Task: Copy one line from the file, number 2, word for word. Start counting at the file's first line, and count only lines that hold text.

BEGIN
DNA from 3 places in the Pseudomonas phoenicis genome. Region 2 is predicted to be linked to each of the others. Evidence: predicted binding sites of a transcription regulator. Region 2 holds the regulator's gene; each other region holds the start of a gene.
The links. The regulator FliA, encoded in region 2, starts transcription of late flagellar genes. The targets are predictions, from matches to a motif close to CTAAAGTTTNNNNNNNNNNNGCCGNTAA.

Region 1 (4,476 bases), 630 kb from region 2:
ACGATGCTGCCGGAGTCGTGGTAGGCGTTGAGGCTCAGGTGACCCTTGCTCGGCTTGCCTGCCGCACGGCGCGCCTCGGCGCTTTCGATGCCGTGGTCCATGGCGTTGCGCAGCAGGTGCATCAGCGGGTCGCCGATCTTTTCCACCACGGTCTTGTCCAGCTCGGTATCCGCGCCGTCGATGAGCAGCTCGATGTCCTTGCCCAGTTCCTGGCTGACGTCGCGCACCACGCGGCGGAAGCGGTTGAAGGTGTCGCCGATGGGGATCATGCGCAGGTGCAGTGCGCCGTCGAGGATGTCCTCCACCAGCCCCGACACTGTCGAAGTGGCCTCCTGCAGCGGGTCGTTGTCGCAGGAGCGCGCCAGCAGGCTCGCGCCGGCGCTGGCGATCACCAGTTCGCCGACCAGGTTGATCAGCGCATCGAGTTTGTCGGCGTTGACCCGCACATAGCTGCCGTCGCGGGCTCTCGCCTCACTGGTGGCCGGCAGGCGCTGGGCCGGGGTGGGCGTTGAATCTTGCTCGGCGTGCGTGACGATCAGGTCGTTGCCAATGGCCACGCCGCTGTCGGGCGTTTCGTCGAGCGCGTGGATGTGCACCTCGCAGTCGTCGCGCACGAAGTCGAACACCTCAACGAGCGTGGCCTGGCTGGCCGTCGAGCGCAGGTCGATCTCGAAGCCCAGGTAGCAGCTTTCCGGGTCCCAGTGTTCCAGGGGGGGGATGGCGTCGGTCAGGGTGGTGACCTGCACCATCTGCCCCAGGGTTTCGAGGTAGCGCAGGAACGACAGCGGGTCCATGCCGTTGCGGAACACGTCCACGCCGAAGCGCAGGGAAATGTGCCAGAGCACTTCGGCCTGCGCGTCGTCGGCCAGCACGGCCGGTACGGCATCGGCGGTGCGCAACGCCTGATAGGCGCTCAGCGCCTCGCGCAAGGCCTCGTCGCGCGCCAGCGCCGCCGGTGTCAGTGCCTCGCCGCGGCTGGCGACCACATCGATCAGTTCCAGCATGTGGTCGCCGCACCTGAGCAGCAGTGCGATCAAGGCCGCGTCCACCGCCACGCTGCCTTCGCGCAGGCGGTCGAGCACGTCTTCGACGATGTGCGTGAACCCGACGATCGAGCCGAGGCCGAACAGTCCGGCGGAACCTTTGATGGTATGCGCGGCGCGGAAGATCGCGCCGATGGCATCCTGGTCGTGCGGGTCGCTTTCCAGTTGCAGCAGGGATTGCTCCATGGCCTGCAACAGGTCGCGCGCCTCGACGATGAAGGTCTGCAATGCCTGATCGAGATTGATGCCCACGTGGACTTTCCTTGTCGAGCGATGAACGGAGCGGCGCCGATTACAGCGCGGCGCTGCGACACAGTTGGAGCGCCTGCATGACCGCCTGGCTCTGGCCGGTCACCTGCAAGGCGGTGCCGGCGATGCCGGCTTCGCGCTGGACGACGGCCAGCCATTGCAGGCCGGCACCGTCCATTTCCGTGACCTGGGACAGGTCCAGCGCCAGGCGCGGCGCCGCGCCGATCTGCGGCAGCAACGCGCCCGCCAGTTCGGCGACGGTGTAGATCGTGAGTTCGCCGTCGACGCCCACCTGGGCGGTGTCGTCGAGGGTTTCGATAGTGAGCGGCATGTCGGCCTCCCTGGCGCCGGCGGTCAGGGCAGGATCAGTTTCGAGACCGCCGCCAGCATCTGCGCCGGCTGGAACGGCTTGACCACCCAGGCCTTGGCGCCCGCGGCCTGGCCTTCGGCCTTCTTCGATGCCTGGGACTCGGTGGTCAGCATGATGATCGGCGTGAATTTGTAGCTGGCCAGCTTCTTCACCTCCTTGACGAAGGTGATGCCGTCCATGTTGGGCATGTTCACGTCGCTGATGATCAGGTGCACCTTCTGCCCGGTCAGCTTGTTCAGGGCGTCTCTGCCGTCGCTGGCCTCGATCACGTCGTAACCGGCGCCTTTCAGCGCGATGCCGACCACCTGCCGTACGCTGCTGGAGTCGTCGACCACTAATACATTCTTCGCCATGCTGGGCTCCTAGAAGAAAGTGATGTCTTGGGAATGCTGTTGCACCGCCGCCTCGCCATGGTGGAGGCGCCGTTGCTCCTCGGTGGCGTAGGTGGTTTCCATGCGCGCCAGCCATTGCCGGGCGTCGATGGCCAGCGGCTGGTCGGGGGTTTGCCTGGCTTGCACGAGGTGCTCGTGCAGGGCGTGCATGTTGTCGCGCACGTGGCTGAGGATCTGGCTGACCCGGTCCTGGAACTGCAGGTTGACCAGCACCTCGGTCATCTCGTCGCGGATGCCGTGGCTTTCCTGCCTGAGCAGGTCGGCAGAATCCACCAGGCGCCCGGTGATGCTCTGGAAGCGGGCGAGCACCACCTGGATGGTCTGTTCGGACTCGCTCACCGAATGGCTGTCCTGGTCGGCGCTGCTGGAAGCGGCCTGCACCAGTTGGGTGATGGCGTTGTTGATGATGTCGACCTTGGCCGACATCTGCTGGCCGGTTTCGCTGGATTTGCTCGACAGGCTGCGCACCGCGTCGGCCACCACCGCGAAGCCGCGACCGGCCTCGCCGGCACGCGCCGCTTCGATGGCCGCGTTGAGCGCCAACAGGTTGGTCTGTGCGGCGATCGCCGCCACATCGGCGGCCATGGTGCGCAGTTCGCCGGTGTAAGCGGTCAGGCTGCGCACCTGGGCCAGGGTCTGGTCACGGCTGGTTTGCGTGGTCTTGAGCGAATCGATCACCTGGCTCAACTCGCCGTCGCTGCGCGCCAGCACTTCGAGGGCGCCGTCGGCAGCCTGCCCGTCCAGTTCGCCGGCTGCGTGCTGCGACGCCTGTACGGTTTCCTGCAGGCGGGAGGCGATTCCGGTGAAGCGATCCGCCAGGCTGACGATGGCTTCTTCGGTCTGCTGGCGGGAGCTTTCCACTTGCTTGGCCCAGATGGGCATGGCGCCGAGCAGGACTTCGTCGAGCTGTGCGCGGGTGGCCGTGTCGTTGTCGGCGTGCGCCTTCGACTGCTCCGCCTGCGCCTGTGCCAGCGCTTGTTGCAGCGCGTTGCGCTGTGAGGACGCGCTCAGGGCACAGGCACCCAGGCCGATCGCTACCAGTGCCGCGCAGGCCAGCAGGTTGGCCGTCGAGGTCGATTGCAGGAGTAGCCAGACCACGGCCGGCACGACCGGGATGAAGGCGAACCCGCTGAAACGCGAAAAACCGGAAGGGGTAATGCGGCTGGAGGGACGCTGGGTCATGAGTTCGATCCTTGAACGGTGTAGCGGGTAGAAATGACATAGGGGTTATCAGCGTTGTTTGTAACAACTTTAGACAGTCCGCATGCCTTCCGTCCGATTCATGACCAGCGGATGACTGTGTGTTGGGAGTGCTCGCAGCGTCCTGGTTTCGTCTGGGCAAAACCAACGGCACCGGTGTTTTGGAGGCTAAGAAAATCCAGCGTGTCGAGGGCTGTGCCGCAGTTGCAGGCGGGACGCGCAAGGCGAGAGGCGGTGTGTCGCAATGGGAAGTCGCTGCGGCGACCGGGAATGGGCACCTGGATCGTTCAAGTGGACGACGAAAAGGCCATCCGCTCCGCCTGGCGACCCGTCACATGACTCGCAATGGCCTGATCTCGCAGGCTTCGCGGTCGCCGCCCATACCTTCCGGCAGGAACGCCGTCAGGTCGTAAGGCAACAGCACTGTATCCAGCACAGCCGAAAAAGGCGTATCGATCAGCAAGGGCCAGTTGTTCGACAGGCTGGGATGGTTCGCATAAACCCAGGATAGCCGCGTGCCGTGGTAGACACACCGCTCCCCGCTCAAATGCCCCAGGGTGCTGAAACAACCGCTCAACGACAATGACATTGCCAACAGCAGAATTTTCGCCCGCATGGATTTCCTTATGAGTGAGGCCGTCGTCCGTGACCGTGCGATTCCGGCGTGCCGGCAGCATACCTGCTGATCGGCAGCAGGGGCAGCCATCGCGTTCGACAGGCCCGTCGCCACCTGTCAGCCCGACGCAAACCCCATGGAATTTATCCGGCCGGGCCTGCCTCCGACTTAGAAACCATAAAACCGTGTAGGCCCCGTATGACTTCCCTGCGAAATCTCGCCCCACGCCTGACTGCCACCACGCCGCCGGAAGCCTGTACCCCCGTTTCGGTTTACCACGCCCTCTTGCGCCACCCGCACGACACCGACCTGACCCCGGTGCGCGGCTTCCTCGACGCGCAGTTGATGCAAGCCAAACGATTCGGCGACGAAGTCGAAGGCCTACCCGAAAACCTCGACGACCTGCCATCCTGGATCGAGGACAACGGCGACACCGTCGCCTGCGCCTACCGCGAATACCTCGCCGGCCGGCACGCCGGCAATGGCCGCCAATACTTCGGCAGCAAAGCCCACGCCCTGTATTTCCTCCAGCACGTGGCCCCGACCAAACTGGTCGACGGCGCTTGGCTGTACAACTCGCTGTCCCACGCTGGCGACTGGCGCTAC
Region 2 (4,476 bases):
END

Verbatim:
The links. The regulator FliA, encoded in region 2, starts transcription of late flagellar genes. The targets are predictions, from matches to a motif close to CTAAAGTTTNNNNNNNNNNNGCCGNTAA.